Thankfully, some good news arrived around that winter. The Norell Implement Company decided to put on an extra shift and corn prices were holding at a rather good price. With this little boom in the economy, the town should have anticipated a prosperous Christmas, but not so. Somehow the good news never offset the despair that hung over this little farming community. The Cobblestone Lake Christmas of 1958 looked awfully bleak.
Pastor Nelson made plans last July to travel to Norway for Christmas. Jim and his wife needed a getaway and what better way to vacation than to enjoy his ancestral home during the holidays. With all the problems in Cobblestone Lake, his heart became heavy with grief and now Norway looked further away every passing moment.
Saturday, after numerous cups of coffee and much prayer, Pastor Nelson sadly broke the news to his wife Elsie and later to the congregation of Lakeside Lutheran Church, who now found temporary shelter in the Jr. High gymnasium. Norway was no longer a reality. God called him to endure the suffering with his community.
Wednesday morning a committee of 25 men and women converged upon Evelyn's Cafe which sat next to the Standard Oil station. The Lakes Area Civil Defense Team had to be reactivated for the first time since the Korean War ended. The group called for a county wide plea to roll up the sleeves and fight the invisible Grinch that gnawed away at their community.
Thursday morning an air of excitement quietly crept into this little Iowa community. During the night Ken Eisner came over from Alta and assembled the American Flyer Pioneer Special, complete with plastic mountain goats and the automatic mail catcher, then just as quietly slipped out of town before anybody knew what took place. Eisner built the setup years ago and when word reached him, he laid down his farm chores and immediately headed over to the drug store and put up the display.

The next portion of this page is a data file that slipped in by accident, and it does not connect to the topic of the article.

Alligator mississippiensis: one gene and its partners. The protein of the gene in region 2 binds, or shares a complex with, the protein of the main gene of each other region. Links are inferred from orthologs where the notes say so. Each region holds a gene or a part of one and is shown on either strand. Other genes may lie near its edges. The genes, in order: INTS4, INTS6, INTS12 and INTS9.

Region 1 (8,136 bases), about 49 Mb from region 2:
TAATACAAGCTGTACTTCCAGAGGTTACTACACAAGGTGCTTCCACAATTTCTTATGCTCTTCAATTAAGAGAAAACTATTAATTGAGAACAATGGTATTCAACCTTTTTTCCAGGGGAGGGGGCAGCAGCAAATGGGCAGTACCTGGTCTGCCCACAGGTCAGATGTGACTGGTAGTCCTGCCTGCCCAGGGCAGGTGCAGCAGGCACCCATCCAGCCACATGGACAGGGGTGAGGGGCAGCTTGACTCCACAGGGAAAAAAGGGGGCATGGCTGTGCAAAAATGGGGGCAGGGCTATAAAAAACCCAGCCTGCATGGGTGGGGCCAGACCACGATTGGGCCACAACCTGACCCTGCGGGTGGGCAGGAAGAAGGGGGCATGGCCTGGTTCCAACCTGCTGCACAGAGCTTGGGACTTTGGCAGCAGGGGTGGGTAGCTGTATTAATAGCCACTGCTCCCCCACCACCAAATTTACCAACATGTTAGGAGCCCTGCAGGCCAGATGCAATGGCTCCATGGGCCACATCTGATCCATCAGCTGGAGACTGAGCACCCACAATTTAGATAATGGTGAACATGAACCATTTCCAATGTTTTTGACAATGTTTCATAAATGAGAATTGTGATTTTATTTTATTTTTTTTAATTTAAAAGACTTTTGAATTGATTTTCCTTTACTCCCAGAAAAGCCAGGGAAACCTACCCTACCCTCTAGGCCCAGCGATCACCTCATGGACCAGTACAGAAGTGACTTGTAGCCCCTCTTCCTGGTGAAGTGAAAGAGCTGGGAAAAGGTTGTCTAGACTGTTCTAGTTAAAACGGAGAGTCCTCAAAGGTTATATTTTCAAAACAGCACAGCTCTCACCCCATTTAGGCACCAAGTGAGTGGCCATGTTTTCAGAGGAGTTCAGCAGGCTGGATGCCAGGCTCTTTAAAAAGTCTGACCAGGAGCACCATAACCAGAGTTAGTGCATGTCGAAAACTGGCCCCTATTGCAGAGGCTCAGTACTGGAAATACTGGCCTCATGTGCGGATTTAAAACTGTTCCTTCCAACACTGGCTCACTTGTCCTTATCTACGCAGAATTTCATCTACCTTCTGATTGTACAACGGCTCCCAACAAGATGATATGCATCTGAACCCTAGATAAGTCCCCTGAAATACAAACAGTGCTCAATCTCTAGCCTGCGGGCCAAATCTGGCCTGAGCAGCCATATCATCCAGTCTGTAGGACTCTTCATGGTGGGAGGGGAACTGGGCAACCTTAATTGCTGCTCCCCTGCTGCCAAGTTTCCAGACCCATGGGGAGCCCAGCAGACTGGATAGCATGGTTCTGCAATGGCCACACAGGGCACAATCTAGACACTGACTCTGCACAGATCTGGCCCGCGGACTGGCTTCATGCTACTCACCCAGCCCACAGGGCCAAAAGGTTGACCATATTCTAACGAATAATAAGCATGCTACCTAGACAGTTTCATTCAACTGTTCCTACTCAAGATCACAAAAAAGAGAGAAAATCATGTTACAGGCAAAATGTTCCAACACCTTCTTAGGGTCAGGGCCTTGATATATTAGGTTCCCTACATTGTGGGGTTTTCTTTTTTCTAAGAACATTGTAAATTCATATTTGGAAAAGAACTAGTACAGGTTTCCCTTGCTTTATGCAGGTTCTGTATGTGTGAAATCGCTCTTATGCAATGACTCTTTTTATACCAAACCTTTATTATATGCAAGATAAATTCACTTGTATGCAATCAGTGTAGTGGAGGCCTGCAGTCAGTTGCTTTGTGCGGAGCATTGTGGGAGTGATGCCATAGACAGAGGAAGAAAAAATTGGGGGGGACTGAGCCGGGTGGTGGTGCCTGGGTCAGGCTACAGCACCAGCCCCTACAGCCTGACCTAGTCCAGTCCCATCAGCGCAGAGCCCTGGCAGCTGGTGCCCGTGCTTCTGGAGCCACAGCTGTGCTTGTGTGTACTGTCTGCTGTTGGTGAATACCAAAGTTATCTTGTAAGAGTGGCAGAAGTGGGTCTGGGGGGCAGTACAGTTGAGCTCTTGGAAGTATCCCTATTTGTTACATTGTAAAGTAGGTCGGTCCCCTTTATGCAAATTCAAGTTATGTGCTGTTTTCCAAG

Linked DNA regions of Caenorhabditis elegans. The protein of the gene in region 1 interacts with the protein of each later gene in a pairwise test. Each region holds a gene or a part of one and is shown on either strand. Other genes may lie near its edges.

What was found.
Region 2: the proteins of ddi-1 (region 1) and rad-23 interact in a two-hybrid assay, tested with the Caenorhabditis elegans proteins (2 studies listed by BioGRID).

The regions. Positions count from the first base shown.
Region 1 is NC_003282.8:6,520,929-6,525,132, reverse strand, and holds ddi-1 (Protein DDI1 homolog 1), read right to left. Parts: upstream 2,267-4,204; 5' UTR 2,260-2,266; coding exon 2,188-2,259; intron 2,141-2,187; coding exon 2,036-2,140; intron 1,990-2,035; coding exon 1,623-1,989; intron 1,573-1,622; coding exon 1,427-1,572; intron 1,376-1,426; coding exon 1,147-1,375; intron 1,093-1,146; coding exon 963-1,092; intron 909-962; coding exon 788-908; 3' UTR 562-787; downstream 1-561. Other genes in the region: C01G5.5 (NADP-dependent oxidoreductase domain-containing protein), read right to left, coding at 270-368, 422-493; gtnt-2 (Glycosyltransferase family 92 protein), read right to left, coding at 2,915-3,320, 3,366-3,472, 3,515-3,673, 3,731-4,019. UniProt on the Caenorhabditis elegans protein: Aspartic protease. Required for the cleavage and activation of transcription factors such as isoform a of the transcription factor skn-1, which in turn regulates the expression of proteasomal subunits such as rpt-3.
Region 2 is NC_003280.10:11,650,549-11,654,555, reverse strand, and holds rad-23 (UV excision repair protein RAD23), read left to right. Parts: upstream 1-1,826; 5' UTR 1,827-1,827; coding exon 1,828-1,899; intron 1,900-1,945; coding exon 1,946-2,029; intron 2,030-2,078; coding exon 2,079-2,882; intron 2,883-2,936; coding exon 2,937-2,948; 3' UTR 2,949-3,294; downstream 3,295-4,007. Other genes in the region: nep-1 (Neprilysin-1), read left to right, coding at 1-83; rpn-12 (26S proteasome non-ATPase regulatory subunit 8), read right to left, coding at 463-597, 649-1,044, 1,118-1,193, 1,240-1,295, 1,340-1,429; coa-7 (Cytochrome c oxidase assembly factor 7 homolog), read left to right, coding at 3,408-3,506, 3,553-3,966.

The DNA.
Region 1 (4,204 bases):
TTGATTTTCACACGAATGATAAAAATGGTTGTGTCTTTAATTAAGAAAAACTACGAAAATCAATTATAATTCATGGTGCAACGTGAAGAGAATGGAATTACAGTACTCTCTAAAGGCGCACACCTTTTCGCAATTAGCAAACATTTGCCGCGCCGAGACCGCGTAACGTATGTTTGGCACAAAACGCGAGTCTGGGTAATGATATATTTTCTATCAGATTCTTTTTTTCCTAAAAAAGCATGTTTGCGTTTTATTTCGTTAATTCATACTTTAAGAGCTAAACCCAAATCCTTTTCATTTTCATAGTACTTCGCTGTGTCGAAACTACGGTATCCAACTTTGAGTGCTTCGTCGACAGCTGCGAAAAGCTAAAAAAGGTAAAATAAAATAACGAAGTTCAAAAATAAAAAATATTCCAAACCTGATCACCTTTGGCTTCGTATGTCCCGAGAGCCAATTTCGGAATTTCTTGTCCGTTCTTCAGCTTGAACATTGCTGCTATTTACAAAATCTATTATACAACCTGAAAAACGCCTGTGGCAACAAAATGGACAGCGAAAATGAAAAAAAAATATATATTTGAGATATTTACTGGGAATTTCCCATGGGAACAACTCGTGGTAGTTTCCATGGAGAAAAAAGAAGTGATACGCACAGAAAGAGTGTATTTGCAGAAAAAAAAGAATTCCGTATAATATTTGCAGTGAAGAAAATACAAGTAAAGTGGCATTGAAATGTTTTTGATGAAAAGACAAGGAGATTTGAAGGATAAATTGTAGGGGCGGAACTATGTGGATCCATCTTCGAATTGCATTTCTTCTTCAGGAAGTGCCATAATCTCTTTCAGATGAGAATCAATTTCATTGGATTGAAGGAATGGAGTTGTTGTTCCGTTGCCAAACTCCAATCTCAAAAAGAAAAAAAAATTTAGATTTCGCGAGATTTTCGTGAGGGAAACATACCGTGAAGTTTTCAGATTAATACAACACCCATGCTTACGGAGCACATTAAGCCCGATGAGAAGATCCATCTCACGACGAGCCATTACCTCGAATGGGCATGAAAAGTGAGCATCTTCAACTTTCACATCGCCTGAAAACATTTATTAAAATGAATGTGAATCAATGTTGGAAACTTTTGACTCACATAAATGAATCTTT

Elmer Sorenson couldn't believe what he saw, nor could he believe the tears that welled up in his eyes. The train display had been just as much a part of the holidays as the movie White Christmas, which played over at the theater for the last four years. The stocky frame of a man never wept at anything.
Elmer, you see, was the County Commissioner and his signature kept the bridge from being built across the Little Indian River. Angered about some foolish words uttered by a church deacon nearly 32 years ago when he married an Episcopalian girl from Ft. Dodge, he never returned to the Lakeside Lutheran Church. He know held the power to make the church squirm.
As the American Flyer rounded the curve up the steep mountain grade and over a Lincoln Log bridge, Elmer had an eerie vision of a train wreck because of a damaged bridge—he imagined for a quick moment the sounds of children crying. As he suddenly turned around he thought he saw the deacon, who departed this earth many years ago, out of the corner of his eye.